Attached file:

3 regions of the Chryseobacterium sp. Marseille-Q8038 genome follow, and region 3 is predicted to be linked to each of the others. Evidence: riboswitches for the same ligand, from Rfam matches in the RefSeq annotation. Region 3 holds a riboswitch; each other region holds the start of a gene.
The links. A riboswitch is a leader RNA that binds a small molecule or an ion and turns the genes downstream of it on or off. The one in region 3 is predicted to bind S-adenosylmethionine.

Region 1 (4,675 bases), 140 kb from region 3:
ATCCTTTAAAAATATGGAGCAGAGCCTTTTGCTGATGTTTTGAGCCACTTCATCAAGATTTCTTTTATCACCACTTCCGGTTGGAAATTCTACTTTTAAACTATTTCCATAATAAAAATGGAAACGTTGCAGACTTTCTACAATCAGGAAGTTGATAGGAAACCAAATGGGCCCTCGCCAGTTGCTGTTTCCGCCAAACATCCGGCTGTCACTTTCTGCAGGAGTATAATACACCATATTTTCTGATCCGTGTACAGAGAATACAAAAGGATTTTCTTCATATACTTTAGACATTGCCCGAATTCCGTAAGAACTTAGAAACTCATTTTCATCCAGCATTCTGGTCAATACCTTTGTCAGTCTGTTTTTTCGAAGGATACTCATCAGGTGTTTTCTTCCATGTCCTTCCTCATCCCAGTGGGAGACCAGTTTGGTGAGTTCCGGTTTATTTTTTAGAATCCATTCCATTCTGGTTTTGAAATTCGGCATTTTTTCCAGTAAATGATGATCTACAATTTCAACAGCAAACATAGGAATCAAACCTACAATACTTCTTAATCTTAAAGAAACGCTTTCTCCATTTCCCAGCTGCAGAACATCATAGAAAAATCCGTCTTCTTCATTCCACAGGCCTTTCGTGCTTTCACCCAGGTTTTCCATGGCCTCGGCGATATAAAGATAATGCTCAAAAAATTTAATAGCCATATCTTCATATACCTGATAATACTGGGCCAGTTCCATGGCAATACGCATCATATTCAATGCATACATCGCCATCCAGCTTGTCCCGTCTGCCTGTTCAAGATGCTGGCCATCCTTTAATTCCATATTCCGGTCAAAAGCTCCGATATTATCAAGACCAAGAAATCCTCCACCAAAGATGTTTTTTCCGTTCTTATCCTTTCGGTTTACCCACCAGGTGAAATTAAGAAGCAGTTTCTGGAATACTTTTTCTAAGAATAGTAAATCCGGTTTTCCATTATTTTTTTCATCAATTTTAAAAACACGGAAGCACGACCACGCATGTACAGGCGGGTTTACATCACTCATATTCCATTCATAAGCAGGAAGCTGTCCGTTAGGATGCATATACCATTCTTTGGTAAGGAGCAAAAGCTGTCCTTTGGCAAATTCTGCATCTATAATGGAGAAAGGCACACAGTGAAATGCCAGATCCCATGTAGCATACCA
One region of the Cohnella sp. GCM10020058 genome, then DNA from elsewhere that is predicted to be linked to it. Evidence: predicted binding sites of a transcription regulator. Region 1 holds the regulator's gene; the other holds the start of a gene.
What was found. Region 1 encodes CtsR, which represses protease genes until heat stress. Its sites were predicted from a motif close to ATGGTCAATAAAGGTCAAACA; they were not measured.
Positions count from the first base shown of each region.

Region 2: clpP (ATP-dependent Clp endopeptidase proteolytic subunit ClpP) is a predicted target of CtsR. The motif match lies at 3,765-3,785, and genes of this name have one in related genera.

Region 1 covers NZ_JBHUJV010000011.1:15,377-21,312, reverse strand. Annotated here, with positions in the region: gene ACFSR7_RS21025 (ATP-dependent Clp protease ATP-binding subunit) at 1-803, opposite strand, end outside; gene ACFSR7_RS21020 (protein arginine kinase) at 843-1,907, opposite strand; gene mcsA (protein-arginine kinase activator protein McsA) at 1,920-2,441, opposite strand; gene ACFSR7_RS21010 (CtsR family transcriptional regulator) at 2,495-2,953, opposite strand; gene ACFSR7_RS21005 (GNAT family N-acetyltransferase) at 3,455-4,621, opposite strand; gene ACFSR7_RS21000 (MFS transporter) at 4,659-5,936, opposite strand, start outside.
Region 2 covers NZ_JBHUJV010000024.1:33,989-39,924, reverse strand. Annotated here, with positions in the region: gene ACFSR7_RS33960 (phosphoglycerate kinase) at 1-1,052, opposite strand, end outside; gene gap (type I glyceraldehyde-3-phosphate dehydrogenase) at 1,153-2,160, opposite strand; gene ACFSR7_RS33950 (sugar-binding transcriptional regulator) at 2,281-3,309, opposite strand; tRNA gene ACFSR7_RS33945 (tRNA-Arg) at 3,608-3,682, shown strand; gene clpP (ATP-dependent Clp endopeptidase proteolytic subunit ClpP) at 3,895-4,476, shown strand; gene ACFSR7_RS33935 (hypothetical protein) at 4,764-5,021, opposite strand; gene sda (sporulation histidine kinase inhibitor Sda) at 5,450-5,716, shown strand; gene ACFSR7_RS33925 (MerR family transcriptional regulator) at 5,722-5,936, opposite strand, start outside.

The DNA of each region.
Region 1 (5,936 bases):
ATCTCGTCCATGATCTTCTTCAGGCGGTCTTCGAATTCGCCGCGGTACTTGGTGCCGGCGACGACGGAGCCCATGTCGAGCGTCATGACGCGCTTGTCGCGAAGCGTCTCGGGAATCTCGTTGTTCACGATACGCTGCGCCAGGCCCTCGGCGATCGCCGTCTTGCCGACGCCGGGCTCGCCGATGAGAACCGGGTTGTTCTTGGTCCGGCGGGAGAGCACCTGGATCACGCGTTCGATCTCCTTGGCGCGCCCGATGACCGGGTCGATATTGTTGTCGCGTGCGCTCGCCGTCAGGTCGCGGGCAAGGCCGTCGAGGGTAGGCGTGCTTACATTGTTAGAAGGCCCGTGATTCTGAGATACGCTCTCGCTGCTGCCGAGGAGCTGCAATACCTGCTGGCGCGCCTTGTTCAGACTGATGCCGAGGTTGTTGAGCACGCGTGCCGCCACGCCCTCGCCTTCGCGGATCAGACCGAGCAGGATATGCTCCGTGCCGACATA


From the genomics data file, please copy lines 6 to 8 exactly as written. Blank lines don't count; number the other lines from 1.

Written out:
What was found. Region 1 encodes CtsR, which represses protease genes until heat stress. Its sites were predicted from a motif close to ATGGTCAATAAAGGTCAAACA; they were not measured.
Positions count from the first base shown of each region.

Region 2: clpP (ATP-dependent Clp endopeptidase proteolytic subunit ClpP) is a predicted target of CtsR. The motif match lies at 3,765-3,785, and genes of this name have one in related genera.